Description:

TECHNICAL FIELD

This invention relates to reducing gas bubble blockage in small, low flow coolant or water management passageways in fuel cells, by flowing sufficient gas, such as air or depleted reactant exhaust, to ensure a liquid velocity greater than zero everywhere in the coolant channels.

BACKGROUND ART

In order to reduce the exposure of proton exchange membrane (PEM) fuel cells to problems resulting from freezing temperatures, and to reduce reliance on water pumps and other plumbing as accessories to the fuel cells, the total volume of coolant in the fuel cells may be reduced.

However, in systems which do not use either a coolant pump or a gas venting micropump, and have minimal external water plumbing, the flow rate of coolant or water in the cells is quite low. If only gas is vented from the coolant or water passageways, the flow is limited by the amount of water which evaporates into the reactant gases. With small passageways and low water flow, gas bubbles may join together (aggregate) and block water flow from large areas of the coolant channels which may cause porous, hydrophilic reactant gas flow field plates (water transport plates) to dehydrate. The dehydration allows gas to enter the coolant flow channels at too high a rate, sometimes referred to as “gas breakthrough” of the water transport plates, thereby causing localized heating and dehydration of the membrane at various spots, resulting in degradation of components and reduced performance.

Systems employing between-cell coolant plates, which have glycol or other coolants, are sometimes referred to as active water management (AWM) fuel cells, as disclosed in patent publication US 2005/0142408. AWM fuel cells may also have extremely small, in-cell water passageways to provide low flows of water to the anode side and/or cathode side of the fuel cells for water management, with insignificant cooling resulting from the water flow.

DISCLOSURE OF INVENTION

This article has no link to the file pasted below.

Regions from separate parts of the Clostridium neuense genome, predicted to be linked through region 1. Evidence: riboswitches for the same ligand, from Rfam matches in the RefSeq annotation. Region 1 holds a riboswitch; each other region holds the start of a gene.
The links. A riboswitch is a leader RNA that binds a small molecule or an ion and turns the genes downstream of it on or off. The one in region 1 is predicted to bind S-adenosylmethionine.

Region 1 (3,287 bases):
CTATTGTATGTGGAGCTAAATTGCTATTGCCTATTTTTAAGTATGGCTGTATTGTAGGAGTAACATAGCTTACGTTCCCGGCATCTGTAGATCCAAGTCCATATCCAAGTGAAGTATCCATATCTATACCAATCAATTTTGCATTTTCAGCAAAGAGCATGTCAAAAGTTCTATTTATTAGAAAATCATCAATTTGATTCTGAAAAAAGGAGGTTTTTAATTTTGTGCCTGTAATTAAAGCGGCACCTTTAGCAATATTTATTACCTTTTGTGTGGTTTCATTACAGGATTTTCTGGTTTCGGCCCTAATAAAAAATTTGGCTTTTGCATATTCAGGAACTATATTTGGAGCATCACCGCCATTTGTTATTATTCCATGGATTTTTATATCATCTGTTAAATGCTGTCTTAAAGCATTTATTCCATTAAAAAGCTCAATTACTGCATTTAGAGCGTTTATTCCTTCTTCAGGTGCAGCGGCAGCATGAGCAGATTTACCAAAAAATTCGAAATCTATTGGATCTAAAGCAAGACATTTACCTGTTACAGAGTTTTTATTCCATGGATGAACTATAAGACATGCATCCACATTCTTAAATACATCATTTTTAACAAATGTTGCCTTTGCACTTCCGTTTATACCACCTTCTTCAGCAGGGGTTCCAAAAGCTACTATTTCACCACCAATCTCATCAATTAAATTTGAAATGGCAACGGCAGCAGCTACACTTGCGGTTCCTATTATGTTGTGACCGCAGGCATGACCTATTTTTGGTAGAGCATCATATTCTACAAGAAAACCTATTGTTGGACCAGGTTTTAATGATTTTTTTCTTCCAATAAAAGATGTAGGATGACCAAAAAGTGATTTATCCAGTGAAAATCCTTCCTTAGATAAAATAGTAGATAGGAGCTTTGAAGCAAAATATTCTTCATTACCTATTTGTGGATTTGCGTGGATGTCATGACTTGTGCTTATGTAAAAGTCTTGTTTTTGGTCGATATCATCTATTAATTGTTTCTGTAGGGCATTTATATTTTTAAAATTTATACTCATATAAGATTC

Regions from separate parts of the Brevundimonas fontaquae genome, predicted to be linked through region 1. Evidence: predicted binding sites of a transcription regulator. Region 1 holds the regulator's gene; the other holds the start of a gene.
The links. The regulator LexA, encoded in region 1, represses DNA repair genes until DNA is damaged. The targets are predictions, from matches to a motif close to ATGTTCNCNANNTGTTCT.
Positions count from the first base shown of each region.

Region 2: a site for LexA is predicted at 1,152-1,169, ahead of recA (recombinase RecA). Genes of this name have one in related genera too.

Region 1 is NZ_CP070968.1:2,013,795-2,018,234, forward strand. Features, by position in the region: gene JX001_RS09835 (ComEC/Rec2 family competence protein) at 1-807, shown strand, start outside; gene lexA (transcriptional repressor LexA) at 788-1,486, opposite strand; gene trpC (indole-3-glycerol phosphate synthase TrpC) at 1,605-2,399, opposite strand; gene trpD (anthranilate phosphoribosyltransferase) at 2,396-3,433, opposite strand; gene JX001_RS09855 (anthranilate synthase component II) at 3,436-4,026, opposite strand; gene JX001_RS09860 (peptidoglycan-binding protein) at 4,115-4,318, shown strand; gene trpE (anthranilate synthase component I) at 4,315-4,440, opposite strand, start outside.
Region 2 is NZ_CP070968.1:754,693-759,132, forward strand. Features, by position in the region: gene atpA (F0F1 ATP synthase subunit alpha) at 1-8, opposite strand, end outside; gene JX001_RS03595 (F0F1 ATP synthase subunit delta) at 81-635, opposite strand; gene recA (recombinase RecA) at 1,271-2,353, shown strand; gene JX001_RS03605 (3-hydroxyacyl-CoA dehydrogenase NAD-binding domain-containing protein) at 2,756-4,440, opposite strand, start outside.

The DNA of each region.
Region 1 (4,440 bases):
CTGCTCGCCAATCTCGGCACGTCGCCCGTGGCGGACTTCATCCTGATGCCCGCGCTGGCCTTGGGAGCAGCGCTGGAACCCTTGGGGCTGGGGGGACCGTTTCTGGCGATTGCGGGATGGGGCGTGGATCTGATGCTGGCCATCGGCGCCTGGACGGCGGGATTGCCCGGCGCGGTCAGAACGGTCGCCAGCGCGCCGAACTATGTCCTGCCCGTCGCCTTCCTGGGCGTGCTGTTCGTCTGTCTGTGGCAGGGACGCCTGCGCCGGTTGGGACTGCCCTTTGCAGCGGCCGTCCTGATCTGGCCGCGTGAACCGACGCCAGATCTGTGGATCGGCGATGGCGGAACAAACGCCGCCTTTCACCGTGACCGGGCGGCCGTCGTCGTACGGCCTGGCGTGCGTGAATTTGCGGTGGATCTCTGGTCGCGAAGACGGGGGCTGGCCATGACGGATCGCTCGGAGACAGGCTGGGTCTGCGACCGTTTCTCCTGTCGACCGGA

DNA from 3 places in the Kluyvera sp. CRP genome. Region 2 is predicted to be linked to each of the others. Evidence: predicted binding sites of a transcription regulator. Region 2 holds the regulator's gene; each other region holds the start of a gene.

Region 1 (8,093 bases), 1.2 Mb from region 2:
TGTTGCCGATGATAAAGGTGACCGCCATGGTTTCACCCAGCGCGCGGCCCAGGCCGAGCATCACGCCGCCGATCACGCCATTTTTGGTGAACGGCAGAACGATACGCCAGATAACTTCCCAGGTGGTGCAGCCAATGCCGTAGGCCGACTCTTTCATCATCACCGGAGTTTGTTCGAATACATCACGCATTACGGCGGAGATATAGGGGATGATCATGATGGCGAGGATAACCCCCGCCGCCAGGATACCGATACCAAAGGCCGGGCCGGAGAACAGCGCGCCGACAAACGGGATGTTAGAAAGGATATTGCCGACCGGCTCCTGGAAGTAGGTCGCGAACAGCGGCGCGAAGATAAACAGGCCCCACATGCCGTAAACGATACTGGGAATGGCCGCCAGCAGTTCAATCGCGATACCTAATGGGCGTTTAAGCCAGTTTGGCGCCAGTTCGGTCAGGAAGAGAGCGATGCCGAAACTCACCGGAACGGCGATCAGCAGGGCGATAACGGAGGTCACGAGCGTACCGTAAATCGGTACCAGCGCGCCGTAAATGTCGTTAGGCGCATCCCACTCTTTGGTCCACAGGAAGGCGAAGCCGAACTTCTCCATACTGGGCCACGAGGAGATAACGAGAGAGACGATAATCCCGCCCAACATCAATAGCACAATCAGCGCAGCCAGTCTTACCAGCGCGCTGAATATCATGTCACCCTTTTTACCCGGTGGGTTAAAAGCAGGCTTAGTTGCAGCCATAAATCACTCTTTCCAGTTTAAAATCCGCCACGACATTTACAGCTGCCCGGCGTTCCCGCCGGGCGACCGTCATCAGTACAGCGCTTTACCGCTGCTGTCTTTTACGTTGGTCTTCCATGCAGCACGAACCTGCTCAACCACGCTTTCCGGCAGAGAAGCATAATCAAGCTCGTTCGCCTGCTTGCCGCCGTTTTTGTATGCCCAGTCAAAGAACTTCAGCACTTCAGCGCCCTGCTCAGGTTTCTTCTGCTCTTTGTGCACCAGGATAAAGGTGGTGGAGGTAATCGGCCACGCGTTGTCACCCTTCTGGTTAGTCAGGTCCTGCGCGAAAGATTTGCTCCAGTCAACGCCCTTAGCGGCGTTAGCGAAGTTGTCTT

Aspects of the invention include: assuring coolant flow in small fuel cell coolant or water management passageways; mitigating bubble blockage in low-flow fuel cell coolant or water management passageways; assisting gas bubbles to flow through coolant or water management passageways in PEM fuel cells; improved venting of gas in PEM fuel cell coolant or water management passageways; reducing excessive ingestion of gas into fuel cell coolant or water management passageways; increasing gas flow toward a vent in PEM fuel cells; improved hydration in PEM fuel cells; improved evaporative cooling in PEM fuel cells; and reducing the number of components in the fuel cell power plant which have rotating parts.

As used herein, the term “fuel cell” may mean the apparatus for a complete, operative fuel cell capable of producing electricity from oxidant and fuel reactant gases, or where the context so requires, that term may mean the portion of a fuel cell exclusive of layers that provide coolant and/or water management to the fuel cells, which may be disposed between adjacent ones of said fuel cell portions.

As used herein, the term “coolant passageways” includes water management passageways and refers to those portions of the coolant and/or water management flow paths in fuel cell stacks which are substantially coextensive with the planform (the in-plane outline) of the fuel cells.

According to the present invention, gas applied to fuel cell coolant or water management passageways assures a non-zero velocity of flow through the passageways.

According to the invention, gas flow through (or pressure drop across) coolant/water passageways of fuel cells promotes flow of fluid, including coolant/water and gas bubbles within such passageways.

The invention may be practiced by applying a positive gas pressure to the inlet to the passageways, or it may be practiced by applying a negative gas pressure to the exit of the passageways, or both.

In accordance with the invention, a source of pressurized gas may be applied to the coolant or water management inlet of the fuel cell stack. The source of pressurized gas may be anything suited to any individual implementation of the invention, such as a pump related to other equipment associated with the fuel cell; in accordance further with the invention, the source of pressurized gas may comprise a fraction of the air provided by a cathode air pump; or the source of pressurized gas may comprise the fuel or air exhaust, or a fraction of such exhaust, of the fuel cell.